Feinberg's Accordion Effect has already been mentioned, so I will not repeat it. His view, in short, seems to amount to this:
A’s y-ing causes x = A does x
I am not too familiar with the literature, but Elizabeth Anscombe advocated a similar idea before Feinberg, and I think her image is more subtle:
“Are we to say that the man who (intentionally) moves his arm,
operates the pump, replenishes the water supply, poisons the
inhabitants, is performing four actions? Or only one? The answer that
we imagined to the question ‘Why?’ brings it out that the four
descriptions form a series, A–B–C–D, in which each description is
introduced as dependent on the previous one, though independent of the
following one. […] In short, the only distinct action of his that is
in question is this one, A. For moving his arm up and down with his
fingers round the pump handle is, in these circumstances, operating
the pump; and, in these circumstances, it is replenishing the house
water supply; and, in these circumstances, it is poisoning the
household. So there is one action with four descriptions, each
dependent on wider circumstances, and each related to the next as
description of means to end […].” (§26 in "Intention", 1957)
First, the man is engaged in moving his arm up and down, and second, by doing so he intends (anticipating the circumstances) to operate a pump etc. … while in order to operate a pump etc., third, (if the circumstances cooperate) there is nothing required of him other than this, moving his arm up and down. Every sequence in Anscombe’s series A–B–C–D thus refers to one action only (or so she argues), by virtue of the fact that going from A up to D answers to ‘Why?’, whereas going from D down to A answers to ‘How?’
This limits the Accordion Effect:
(1) causal responsibility and agency may diverge on occasion.
Feinberg does not pick out the correct individual as agent in cases where it is true that ‘A’s y-ing causes x’, but someone else, B, happens to do the the x-ing. Consider an example due to J.E. Atwell: “For quite possibly little Billy got someone else to break [the window] (e.g. by threat); in all likelihood everyone would then agree that Billy is ‘the cause’ of the broken window, yet no one would say that he broke it.” (p. 338) Agency requires activity, then, such that ‘A’s y-ing causes x’ = ‘A does x’ only if by doing y, A (under certain circumstances) is actively x-ing.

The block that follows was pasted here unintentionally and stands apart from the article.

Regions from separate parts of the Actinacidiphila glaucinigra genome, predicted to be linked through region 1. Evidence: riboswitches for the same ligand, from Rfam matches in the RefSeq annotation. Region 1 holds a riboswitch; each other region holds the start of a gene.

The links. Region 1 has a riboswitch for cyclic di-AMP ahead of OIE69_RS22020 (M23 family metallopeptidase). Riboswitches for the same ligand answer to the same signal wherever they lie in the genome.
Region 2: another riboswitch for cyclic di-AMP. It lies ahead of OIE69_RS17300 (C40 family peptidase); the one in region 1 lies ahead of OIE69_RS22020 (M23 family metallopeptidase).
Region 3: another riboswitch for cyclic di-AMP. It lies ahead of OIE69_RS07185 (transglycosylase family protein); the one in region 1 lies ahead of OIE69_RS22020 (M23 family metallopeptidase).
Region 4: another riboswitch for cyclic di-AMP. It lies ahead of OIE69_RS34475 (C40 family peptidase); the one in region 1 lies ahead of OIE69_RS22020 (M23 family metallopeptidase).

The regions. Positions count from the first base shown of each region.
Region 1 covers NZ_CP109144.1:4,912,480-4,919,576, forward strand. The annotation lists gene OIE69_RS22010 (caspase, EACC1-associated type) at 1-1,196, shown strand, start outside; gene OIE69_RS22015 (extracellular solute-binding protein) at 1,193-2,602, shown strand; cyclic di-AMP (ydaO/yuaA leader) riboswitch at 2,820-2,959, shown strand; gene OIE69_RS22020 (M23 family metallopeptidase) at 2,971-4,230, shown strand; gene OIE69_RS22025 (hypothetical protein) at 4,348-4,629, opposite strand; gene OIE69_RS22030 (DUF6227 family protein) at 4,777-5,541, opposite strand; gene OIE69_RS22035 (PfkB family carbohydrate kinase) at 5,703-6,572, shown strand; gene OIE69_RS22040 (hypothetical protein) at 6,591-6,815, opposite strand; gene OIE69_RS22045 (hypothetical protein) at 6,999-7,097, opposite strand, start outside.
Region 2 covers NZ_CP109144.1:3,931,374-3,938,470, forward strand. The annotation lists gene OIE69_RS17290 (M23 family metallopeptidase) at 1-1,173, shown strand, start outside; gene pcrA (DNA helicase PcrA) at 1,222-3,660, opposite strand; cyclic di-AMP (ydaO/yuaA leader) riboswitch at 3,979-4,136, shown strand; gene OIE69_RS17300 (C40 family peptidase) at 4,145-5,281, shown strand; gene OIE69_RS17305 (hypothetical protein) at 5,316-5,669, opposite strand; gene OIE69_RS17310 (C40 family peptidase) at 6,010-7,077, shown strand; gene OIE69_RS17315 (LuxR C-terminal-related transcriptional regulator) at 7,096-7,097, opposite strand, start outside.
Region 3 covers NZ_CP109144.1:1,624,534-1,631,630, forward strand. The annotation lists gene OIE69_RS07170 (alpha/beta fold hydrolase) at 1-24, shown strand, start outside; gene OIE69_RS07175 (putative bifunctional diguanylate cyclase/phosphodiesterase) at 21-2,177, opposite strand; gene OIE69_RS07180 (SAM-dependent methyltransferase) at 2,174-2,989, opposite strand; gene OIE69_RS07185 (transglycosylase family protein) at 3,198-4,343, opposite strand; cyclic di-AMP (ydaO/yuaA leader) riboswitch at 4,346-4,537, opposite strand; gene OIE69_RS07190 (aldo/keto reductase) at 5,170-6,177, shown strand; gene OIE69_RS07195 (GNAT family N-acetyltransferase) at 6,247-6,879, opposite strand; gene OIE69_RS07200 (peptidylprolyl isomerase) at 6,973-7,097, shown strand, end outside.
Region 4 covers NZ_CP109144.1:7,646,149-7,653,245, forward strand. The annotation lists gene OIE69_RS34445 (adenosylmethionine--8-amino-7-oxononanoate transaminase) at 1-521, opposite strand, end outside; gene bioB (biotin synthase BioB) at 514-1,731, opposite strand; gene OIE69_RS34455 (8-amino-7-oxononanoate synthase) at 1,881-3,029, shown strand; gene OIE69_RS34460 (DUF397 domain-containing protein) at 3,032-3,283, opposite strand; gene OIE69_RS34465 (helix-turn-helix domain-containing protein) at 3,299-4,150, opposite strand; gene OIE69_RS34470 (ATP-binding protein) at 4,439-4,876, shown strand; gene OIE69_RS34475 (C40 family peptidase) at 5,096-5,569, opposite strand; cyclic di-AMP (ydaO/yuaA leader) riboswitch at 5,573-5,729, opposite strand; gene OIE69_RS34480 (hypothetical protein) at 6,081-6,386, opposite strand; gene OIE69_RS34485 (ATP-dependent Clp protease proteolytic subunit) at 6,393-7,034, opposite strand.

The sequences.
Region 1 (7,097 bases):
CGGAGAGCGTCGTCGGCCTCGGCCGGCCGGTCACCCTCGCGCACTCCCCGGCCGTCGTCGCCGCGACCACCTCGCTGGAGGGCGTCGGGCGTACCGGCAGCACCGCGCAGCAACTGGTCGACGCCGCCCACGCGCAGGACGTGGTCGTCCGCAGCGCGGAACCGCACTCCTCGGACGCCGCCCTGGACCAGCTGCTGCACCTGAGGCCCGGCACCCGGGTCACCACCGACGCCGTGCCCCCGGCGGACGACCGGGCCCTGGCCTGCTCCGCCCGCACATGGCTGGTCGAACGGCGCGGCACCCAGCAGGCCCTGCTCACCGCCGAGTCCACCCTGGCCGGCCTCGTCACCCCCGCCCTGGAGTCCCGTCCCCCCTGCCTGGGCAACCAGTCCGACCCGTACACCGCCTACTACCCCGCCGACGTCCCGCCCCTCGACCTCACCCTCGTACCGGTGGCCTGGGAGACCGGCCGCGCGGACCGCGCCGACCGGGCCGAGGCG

(2) Activity and agency may diverge on occasion.
Feinberg wrongly ascribes agency in cases where it is true that by doing y, A (under certain circumstances) is actively x-ing and yet, A does not intend to x. So consider a movie-example due to A.C. Khoury: Some guy called Ender, attending a military school, “plays a video game that simulates a large battle. Ender’s ships are greatly outnumbered”, which is why he is resorting to weapons of mass destruction. Yet it turns out “that the game was not a mere simulation, but that his actions actually controlled the movement of troops and that the ‘simulated’ events actually took place culminating in […] genocide.” (p198) Ender’s gaming caused death on a large scale, to be sure, but he is not is not accurately described as having been engaged with mass-killing. Agency requires intention, then, such that ‘A’s y-ing causes x’ = ‘A does x’ only if by doing y, A (under certain circumstances) intends to x. I shall leave it with this.
This prompts the following revision of Feinberg’s thesis:
‘A’s y-ing causes x’ = ‘A does x’ if, and only if, under certain
- by doing y, A intends to x, and
- in order to do x, nothing is required of A but to y.
So we may not freely redescribe some action in terms of whatever happened after the fact; only those events will do that causally trace back to an agent’s being active in some way, and which the agent intended to bring about by so behaving.
This is still highly controversial, but perhaps someone else can point out different criticisms.